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Green v. Kanazawa

United States District Court, D. Hawaii

May 18, 2018

JEREMY GREEN and SHIZUKO GREEN, Plaintiffs,
v.
SIDNEY K. KANAZAWA, ESQ., a resident of California, MCGUIREWOODS, LLP, a Virginia limited liability partnership, and DOE DEFENDANTS 1-50, Defendants. HYE JA KIM, Plaintiff,
v.
SIDNEY K. KANAZAWA, ESQ., a resident of California, MCGUIREWOODS, LLP, a Virginia limited liability partnership, and DOE DEFENDANTS 1-50, Defendants.

          ORDER GRANTING IN PART AND DENYING IN PART DEFENDANTS' MOTION FOR JUDGMENT AS A MATTER OF LAW

          Leslie E. Kobayashi United States District Judge

         Before the Court is Defendants Sidney Kanazawa and McGuireWoods, LLP's (collectively “Defendants”) Motion for Judgment as Matter of Law (“Motion”), filed on May 10, 2018.[1] [Dkt. no. 385.] Plaintiffs Jeremy Green and Shizuko Green, and Hye Ja Kim (collectively “Plaintiffs”) filed their memorandum in opposition on May 15, 2018. [Dkt. no. 398.] This matter came on for hearing on May 18, 2018. For the reasons set forth below, Defendants' Motion is hereby granted in part and denied in part.

         BACKGROUND

         Based on their prior filings, this Court has found that Plaintiffs' claims allege Defendants committed legal malpractice and breached their fiduciary duties in: 1) their representation of Plaintiffs culminating in Centex Homes' (“Centex”) compliance with the 2010 Settlement Agreement and in their representation during the period until Centex complied with the Settlement and Release Agreement, dated and effective as of February 9, 2010 (“2010 Settlement Agreement” and “2010 Settlement Claims”); 2) failing to advise Plaintiffs that the 2010 Settlement Agreement did not release claims Plaintiffs may have had against Centex related to the period beginning in 2011 when Plaintiffs were prevented from using certain Beach Villas at Ko Olina (“Beach Villas”) amenities (“Lockout” and “Lockout Claims”); and 3) violating their continuing duties to Plaintiffs by working with Centex regarding a 2013 “Settlement and Release Agreement; Joinder by AOAO” (“2013 Settlement Agreement” and “2013 Settlement Claims”). See Order: Denying Defs.' Motion for Summary Judgment on the Claims Asserted by Pltf. Hye Ja Kim; Denying Defs.' Motion for Summary Judgment on the Claims Asserted by Pltfs. in Counts I and II of the Complaint; and Granting in Part and Denying in Part Defs.' Motion for Summary Judgment for Lack of Actual Damages, or Alternatively, for Partial Summary Judgment Regarding Punitive Damages Arising out of the Acts or Omissions of Centex Homes (“11/30/17 Order”), filed 11/30/17 (dkt. no. 200), at 26-31.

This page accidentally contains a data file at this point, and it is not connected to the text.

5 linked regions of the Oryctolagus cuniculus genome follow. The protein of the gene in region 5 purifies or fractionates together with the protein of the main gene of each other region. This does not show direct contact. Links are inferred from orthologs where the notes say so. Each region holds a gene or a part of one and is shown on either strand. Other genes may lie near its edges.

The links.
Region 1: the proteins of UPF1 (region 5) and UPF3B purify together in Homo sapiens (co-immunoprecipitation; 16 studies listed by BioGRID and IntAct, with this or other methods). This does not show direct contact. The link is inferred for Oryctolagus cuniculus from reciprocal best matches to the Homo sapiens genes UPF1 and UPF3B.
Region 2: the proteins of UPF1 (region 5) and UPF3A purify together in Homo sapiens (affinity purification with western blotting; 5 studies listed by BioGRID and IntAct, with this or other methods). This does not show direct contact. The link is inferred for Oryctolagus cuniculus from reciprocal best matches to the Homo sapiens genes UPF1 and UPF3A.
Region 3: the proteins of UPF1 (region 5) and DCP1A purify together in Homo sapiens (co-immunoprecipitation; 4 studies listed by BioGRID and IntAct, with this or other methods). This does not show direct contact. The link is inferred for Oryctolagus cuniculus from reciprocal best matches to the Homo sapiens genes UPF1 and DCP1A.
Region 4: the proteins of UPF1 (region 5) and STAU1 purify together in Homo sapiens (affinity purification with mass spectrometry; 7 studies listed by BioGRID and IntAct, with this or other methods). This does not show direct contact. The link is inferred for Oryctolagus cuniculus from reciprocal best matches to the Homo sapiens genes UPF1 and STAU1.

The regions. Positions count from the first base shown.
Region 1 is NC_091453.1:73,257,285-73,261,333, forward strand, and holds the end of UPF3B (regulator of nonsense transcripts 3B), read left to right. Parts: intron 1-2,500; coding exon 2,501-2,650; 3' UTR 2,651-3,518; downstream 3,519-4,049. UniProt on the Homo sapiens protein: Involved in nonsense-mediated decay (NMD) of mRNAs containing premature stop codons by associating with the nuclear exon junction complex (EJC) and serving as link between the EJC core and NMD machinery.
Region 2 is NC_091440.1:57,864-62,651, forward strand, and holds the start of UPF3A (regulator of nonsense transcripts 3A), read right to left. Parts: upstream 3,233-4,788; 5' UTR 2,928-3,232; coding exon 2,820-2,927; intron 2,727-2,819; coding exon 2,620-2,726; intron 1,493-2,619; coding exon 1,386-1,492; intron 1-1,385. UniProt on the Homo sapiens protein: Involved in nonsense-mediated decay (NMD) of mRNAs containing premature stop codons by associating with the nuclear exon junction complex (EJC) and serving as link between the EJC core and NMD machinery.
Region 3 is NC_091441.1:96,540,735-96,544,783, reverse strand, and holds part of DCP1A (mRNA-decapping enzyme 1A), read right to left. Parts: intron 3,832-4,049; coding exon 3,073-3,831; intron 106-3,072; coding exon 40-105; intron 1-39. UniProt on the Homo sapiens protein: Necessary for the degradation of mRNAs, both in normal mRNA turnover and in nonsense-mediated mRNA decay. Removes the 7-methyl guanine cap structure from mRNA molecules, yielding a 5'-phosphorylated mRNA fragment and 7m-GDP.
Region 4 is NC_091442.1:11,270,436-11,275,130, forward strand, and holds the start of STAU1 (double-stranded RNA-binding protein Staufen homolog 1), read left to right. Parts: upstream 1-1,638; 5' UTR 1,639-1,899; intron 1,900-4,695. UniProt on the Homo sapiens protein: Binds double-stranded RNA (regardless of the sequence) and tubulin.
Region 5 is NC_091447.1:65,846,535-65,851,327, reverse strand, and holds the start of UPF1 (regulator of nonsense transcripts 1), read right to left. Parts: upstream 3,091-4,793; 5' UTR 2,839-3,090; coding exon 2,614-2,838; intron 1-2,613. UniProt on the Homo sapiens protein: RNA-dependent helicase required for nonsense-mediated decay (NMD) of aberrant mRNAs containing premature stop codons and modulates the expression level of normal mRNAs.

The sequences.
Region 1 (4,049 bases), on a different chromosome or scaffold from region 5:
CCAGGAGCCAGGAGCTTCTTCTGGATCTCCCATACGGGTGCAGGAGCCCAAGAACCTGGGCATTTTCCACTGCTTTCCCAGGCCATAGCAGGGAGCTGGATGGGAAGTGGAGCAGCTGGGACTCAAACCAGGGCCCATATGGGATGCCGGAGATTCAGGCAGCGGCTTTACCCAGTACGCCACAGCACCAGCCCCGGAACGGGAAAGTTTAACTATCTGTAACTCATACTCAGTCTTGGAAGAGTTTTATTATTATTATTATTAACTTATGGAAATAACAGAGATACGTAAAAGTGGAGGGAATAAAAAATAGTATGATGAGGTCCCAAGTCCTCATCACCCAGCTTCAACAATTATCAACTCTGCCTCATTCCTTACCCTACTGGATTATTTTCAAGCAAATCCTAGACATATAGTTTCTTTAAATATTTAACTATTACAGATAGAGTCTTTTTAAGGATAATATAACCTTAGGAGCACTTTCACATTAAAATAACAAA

At the close of Plaintiffs' case, Defendants filed the instant Motion seeking judgment as a matter of law as to all of Plaintiffs' claims.

         STANDARD

Fed. R. Civ. P. 50(a)(1) states:
If a party has been fully heard on an issue during a jury trial and the court finds that a reasonable jury would not have a legally sufficient evidentiary basis to find for the party on that issue, the court may:
(A) resolve the issue against the party; and
(B) grant a motion for judgment as a matter of law against the party on a claim or defense that, under the controlling law, can be maintained or defeated only with a favorable finding on that issue.

         This Court has stated:

The standard for judgment as a matter of law mirrors that for granting summary judgment. Reeves v. Sanderson Plumbing Prods., Inc., 530 U.S. 133, 149-50 (2000). “[I]n entertaining a motion for judgment as a matter of law, the court . . . may not make credibility determinations or weight the evidence.” Id. at 149. Rather, the court “must view the evidence in the light most favorable to the nonmoving party . . . and draw all reasonable inferences in that party's favor.” Josephs v. Pac. Bell, 443 F.3d 1050, 1062 (9th Cir. 2006). Where there is sufficient conflicting evidence, or if reasonable minds could differ over the verdict, judgment as a matter of law is improper. Pierson v. Ford Motor Co., No. C 06-6503 PJH, 2009 WL 3458702, at *1 (N.D. Cal. Oct. 23, 2009); see generally Kern v. Levolor Lorentzen, Inc., 899 F.2d 772, 775 (9th Cir. 1990).

Barranco v. 3D Sys. Corp., CIVIL NO. 13-00412 LEK-RLP, 2017 WL 1900970, at *2 (D. Hawai`i May 9, 2017) (alterations in Barranco) ...


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